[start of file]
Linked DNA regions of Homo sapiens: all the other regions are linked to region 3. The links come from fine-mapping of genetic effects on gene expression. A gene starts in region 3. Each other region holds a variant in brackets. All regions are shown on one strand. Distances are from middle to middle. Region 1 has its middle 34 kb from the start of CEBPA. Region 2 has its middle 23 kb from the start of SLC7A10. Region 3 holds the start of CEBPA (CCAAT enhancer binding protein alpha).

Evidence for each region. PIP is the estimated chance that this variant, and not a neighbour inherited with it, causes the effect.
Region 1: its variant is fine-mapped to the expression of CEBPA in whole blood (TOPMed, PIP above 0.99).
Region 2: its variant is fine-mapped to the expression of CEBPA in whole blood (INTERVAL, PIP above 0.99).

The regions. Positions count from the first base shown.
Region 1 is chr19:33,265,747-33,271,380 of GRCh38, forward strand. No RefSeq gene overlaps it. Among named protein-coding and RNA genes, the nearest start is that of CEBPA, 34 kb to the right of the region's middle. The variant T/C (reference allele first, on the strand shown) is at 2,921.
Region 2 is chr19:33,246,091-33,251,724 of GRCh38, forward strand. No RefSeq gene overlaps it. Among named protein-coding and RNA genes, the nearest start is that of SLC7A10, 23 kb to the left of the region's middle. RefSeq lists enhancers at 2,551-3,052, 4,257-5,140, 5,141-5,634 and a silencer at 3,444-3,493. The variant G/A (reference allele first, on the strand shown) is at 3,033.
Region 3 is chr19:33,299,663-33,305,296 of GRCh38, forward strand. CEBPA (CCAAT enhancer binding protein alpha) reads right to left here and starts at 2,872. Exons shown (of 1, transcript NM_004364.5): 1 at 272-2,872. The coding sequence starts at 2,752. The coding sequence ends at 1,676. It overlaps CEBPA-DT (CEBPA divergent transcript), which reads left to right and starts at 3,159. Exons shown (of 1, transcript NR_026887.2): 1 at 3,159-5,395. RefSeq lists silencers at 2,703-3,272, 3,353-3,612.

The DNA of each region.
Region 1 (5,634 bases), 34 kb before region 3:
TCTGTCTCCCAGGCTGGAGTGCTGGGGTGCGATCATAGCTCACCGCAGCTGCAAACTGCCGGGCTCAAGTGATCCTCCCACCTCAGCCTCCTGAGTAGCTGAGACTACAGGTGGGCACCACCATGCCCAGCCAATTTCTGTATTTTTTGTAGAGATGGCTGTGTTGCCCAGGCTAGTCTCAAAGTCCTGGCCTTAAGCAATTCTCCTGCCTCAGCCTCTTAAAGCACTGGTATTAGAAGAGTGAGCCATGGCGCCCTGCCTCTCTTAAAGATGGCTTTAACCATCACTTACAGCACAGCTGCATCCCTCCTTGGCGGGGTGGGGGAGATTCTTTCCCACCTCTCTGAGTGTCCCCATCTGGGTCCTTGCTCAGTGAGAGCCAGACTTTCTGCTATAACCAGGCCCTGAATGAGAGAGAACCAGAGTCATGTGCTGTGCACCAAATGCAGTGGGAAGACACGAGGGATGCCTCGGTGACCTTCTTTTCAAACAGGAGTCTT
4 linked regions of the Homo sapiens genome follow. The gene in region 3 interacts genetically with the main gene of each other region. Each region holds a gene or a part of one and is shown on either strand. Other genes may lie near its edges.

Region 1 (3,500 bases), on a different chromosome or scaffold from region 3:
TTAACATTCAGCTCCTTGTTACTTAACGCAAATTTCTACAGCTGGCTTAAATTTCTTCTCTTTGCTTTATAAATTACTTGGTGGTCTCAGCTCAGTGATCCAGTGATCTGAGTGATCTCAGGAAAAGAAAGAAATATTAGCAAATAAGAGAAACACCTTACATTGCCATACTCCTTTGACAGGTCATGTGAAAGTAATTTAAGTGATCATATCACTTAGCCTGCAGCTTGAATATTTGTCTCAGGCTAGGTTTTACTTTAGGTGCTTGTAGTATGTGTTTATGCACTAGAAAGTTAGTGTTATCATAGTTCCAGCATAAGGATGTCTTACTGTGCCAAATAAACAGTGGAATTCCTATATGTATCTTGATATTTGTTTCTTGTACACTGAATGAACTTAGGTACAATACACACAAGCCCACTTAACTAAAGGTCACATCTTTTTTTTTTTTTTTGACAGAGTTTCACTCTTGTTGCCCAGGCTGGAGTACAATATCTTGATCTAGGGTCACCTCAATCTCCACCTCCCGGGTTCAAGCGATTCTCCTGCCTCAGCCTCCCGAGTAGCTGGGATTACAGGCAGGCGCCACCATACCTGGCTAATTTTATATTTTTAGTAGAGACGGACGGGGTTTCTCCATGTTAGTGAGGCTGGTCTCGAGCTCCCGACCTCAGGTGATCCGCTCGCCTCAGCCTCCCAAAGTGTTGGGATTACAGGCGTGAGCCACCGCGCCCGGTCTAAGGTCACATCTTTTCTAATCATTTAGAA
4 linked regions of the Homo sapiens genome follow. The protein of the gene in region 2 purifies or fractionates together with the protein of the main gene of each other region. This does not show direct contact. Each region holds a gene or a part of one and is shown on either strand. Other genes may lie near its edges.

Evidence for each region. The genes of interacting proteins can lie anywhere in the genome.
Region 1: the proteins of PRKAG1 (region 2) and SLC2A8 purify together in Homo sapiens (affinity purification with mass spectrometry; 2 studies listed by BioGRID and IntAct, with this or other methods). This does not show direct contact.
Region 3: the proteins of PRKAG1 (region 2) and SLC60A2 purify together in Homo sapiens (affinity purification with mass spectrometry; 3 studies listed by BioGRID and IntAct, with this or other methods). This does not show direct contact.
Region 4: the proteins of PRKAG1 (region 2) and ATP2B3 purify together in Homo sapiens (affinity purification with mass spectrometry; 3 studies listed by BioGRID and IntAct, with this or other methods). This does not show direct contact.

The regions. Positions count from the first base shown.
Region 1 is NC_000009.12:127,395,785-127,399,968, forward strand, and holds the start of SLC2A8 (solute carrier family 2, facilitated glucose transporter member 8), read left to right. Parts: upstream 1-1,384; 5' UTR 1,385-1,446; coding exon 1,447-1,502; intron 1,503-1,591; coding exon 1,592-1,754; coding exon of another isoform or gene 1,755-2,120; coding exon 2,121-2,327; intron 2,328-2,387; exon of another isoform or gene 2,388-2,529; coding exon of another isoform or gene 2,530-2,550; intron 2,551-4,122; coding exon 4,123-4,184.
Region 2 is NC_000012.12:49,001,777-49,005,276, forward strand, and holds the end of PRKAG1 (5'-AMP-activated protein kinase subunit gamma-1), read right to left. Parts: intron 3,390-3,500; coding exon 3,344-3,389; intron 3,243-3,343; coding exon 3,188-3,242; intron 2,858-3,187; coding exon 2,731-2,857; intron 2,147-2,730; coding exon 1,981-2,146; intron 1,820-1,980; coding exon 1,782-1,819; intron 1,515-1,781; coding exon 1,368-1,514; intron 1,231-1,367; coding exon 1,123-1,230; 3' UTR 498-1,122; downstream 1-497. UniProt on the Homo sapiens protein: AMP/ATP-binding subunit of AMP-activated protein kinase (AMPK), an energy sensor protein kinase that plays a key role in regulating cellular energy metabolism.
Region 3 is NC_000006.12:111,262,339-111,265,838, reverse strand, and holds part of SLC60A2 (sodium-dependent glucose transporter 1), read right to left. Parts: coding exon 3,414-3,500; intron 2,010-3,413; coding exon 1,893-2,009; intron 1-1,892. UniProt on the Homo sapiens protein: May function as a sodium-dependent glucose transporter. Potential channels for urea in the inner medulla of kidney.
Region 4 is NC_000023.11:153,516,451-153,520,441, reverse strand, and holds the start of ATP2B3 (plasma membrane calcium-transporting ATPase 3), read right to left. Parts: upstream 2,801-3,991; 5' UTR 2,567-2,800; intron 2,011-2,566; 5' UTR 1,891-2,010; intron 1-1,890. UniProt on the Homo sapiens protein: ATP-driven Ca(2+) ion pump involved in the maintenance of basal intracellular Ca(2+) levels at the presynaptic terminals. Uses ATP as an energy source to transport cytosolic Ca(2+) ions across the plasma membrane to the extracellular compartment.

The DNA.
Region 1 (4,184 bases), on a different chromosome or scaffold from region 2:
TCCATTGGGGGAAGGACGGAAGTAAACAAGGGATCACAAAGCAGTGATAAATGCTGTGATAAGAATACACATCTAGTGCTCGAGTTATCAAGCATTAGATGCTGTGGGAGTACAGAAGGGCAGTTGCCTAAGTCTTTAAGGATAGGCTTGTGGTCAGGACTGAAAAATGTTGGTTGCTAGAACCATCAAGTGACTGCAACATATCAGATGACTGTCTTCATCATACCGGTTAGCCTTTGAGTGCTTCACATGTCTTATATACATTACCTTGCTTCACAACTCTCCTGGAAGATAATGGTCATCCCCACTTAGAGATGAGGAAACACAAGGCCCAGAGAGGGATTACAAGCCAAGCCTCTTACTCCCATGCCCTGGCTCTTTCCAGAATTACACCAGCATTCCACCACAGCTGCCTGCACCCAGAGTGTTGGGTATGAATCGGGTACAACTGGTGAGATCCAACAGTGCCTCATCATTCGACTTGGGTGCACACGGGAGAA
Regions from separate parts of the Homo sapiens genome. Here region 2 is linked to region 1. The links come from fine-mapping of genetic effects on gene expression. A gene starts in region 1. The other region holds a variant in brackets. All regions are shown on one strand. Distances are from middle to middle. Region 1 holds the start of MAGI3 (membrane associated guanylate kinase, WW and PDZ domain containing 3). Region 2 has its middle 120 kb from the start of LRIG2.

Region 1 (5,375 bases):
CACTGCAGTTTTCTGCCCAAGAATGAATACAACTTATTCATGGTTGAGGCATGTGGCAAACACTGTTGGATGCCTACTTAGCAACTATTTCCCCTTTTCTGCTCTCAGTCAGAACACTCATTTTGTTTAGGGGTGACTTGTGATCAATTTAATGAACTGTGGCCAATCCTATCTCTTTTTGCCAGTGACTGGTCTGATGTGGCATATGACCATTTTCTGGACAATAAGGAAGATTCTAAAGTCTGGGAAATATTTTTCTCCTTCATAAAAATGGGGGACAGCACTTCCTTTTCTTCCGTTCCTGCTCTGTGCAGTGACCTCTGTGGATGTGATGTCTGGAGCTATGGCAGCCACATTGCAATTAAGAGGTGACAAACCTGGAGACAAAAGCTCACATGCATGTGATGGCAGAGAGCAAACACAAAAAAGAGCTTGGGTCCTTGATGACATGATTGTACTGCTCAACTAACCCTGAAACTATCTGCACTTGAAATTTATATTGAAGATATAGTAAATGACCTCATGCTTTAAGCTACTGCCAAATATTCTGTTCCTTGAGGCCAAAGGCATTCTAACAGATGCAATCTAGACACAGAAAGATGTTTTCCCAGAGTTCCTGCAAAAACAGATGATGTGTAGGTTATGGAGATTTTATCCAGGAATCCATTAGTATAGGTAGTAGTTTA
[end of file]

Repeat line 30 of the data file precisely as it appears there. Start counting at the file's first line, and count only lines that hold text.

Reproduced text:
CACTGCAGTTTTCTGCCCAAGAATGAATACAACTTATTCATGGTTGAGGCATGTGGCAAACACTGTTGGATGCCTACTTAGCAACTATTTCCCCTTTTCTGCTCTCAGTCAGAACACTCATTTTGTTTAGGGGTGACTTGTGATCAATTTAATGAACTGTGGCCAATCCTATCTCTTTTTGCCAGTGACTGGTCTGATGTGGCATATGACCATTTTCTGGACAATAAGGAAGATTCTAAAGTCTGGGAAATATTTTTCTCCTTCATAAAAATGGGGGACAGCACTTCCTTTTCTTCCGTTCCTGCTCTGTGCAGTGACCTCTGTGGATGTGATGTCTGGAGCTATGGCAGCCACATTGCAATTAAGAGGTGACAAACCTGGAGACAAAAGCTCACATGCATGTGATGGCAGAGAGCAAACACAAAAAAGAGCTTGGGTCCTTGATGACATGATTGTACTGCTCAACTAACCCTGAAACTATCTGCACTTGAAATTTATATTGAAGATATAGTAAATGACCTCATGCTTTAAGCTACTGCCAAATATTCTGTTCCTTGAGGCCAAAGGCATTCTAACAGATGCAATCTAGACACAGAAAGATGTTTTCCCAGAGTTCCTGCAAAAACAGATGATGTGTAGGTTATGGAGATTTTATCCAGGAATCCATTAGTATAGGTAGTAGTTTA